April 12, 2011; Source: Christian Science Monitor | Donald Trump is polling at the top of the list of potential Republican challengers for president in 2012 – much of his popularity based on ubiquitous appearances on the Fox News shows of Bill O'Reilly, Sean Hannity, and Greta van Susteran. Trump's most cited campaign stunt is his search for President Obama's birth certificate.

Even the likes of the very conservative Ann Coulter, appearing on "Hannity," said that that issue was put to bed long ago. The birth certificate exists, she said. Conservative media outlets such as the Weekly Standard and the National Review have said so, and the birthers' suspicions are ludicrous. What’s more, she said, Trump's rebirth as a birther was keeping the nuttiness of the conservatives prominent in the media and hurting Republicans who might win, such as, in her estimation, New Jersey governor Chris Christie.

Nonetheless, the Donald appears to be running, which makes his charitable giving open to pop-psychology analysis. In his case, unlike most of his putative opponents, Trump's wealth is in the many millions if not billions, and he has a private foundation with IRS filings to examine.

According to The Smoking Gun, in almost two decades, Trump's foundation has made a grand total of $6.7 million in grants in comparison to his billionaire New York City neighbor, Mayor Michael Bloomberg, whose personal foundation gave out $235 million just in 2008.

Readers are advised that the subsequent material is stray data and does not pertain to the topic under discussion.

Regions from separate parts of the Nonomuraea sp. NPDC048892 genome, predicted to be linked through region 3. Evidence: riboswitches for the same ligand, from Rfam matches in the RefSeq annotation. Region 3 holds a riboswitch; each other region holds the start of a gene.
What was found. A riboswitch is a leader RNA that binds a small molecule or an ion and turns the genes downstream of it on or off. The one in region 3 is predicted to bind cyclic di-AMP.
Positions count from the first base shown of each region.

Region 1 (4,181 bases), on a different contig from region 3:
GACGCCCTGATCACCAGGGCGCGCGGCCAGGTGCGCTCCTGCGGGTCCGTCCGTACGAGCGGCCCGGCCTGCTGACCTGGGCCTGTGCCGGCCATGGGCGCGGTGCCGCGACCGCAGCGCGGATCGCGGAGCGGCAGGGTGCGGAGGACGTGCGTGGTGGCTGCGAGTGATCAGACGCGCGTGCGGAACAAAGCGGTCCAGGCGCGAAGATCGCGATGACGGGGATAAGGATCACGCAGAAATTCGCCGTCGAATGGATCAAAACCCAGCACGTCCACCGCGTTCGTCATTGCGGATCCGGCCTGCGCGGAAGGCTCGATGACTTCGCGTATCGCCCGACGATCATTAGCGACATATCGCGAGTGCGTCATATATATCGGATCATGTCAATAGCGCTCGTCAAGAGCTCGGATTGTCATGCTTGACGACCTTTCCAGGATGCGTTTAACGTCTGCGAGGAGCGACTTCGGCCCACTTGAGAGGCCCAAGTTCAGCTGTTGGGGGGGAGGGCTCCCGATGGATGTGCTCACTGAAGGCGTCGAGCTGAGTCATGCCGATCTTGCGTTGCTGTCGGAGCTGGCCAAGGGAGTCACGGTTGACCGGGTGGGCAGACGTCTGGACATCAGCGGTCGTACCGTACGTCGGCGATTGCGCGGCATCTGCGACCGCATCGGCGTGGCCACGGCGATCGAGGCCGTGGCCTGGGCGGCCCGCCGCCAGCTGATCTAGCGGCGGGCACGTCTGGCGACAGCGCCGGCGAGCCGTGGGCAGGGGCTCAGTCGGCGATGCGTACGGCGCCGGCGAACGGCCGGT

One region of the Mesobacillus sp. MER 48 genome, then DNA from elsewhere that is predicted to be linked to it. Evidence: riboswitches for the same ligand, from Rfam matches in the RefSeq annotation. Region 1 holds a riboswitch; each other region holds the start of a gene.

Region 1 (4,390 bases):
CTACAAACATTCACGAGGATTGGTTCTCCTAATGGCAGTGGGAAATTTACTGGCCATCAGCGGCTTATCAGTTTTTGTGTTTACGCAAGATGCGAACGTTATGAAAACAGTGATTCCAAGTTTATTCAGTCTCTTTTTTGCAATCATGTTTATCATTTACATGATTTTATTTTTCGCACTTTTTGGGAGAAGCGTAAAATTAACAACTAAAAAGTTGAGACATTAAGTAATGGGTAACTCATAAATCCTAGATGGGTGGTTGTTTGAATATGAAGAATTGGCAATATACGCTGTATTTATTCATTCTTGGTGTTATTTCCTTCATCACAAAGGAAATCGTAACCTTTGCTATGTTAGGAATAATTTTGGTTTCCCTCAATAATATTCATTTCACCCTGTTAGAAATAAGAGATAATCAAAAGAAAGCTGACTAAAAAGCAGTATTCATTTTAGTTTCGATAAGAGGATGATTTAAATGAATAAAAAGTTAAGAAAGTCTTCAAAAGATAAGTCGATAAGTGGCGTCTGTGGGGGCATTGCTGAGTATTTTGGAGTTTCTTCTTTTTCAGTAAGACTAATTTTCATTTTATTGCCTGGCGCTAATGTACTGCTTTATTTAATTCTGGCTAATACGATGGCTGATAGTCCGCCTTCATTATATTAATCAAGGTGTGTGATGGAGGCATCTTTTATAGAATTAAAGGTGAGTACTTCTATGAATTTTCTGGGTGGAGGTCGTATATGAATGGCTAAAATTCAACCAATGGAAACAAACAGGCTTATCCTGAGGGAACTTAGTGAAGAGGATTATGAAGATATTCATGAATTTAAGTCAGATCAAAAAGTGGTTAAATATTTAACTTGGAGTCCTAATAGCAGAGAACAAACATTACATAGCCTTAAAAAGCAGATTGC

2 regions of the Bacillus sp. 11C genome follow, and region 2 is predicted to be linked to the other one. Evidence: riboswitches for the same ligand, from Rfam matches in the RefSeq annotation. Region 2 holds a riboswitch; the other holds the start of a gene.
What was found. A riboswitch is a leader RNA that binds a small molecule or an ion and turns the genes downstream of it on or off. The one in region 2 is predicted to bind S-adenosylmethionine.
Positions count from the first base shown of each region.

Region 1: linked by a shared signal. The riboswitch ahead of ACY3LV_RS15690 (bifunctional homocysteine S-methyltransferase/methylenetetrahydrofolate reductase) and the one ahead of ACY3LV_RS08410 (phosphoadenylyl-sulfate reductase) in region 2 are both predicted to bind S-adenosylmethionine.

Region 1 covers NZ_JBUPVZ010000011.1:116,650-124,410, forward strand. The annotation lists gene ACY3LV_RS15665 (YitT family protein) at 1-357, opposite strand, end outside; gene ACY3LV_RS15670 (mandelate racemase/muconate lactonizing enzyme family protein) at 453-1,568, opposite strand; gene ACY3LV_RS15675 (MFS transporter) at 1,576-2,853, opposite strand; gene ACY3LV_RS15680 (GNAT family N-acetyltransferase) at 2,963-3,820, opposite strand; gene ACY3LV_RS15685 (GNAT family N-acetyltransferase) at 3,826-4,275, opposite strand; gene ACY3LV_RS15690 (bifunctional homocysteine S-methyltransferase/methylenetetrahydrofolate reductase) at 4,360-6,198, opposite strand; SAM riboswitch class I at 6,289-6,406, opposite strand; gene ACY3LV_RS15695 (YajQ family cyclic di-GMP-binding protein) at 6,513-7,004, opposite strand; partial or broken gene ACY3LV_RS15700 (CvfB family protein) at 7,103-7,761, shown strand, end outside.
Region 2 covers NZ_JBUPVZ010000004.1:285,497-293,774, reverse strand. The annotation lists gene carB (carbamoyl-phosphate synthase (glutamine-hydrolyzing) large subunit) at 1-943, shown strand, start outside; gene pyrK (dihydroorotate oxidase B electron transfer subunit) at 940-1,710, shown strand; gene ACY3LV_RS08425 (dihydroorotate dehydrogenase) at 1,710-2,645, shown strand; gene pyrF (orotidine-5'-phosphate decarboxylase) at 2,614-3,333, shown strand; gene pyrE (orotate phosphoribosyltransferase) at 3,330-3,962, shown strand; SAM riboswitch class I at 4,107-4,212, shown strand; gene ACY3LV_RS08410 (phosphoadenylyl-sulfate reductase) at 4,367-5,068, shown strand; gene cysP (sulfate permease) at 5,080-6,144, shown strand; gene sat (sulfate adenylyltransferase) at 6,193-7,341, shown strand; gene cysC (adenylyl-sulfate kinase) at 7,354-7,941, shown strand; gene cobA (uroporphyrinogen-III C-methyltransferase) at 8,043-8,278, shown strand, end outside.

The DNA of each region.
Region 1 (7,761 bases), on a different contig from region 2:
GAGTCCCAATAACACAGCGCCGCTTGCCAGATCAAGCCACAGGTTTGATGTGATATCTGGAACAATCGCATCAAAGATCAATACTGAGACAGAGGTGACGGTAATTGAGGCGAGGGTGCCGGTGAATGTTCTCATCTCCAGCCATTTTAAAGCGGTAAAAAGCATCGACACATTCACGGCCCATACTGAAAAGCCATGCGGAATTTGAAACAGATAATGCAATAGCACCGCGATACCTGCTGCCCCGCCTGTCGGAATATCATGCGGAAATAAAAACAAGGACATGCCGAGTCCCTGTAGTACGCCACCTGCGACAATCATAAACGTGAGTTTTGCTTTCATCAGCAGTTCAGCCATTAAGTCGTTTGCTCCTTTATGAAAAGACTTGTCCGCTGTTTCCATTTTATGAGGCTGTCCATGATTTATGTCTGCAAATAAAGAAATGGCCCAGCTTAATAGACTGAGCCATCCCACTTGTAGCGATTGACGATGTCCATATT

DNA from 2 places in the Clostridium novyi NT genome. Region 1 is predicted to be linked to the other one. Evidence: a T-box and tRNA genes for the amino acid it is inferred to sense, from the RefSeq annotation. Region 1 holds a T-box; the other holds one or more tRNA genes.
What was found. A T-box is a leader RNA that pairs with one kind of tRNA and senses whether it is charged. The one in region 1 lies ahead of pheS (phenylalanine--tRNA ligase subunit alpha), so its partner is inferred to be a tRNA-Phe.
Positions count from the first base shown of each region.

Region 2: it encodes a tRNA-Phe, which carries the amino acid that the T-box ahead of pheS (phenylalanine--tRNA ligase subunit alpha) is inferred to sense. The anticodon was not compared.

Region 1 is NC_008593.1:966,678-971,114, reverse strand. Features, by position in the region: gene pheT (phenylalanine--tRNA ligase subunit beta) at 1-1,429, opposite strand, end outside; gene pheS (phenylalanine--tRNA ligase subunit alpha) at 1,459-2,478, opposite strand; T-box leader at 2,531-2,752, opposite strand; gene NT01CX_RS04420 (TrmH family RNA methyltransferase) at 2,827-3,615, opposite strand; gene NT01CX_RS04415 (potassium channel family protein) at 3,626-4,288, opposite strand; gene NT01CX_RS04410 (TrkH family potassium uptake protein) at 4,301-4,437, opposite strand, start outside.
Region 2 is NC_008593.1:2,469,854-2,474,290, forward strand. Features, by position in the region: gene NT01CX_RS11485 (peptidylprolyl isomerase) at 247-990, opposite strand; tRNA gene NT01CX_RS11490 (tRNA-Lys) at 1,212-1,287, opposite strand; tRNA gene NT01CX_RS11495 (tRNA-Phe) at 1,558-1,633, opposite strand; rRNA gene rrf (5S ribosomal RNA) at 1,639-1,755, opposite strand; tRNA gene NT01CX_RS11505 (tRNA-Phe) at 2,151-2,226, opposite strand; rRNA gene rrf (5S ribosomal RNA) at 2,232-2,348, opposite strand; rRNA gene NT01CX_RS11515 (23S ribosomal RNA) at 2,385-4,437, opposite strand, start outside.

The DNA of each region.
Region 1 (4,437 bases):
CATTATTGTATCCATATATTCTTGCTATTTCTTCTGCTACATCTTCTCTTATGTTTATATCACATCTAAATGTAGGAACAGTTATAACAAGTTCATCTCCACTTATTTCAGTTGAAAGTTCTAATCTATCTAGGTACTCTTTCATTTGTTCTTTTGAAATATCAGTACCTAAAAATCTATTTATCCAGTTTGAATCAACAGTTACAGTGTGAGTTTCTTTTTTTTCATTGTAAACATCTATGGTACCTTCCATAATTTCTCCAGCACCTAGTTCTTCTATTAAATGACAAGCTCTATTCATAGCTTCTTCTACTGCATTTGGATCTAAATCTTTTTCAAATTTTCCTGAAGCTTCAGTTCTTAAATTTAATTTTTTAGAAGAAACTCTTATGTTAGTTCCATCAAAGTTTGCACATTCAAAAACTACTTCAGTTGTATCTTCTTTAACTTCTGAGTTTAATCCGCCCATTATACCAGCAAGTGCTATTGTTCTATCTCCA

The Smoking Gun found that Trump wasn't even the largest donor to his foundation. He donated only $3.7 million from 1990 to 2009, but World Wrestling Entertainment, owned by Vince McMahon, gave $5 million to Trump's foundation in recent years. TSG's conclusion? Trump "may be the least charitable billionaire in the United States."

Or maybe not, but his billionaire companions aren't running for President. Trump's handlers will probably say that he makes out-of-pocket charitable contributions. But having a foundation is a different order of charity. In past elections, the press has tried to make insinuations about the political character of candidates based on their charitable generosity or miserliness.

What do you think Trump’s foundation say about him as a presidential candidate – if anything at all?—Rick Cohen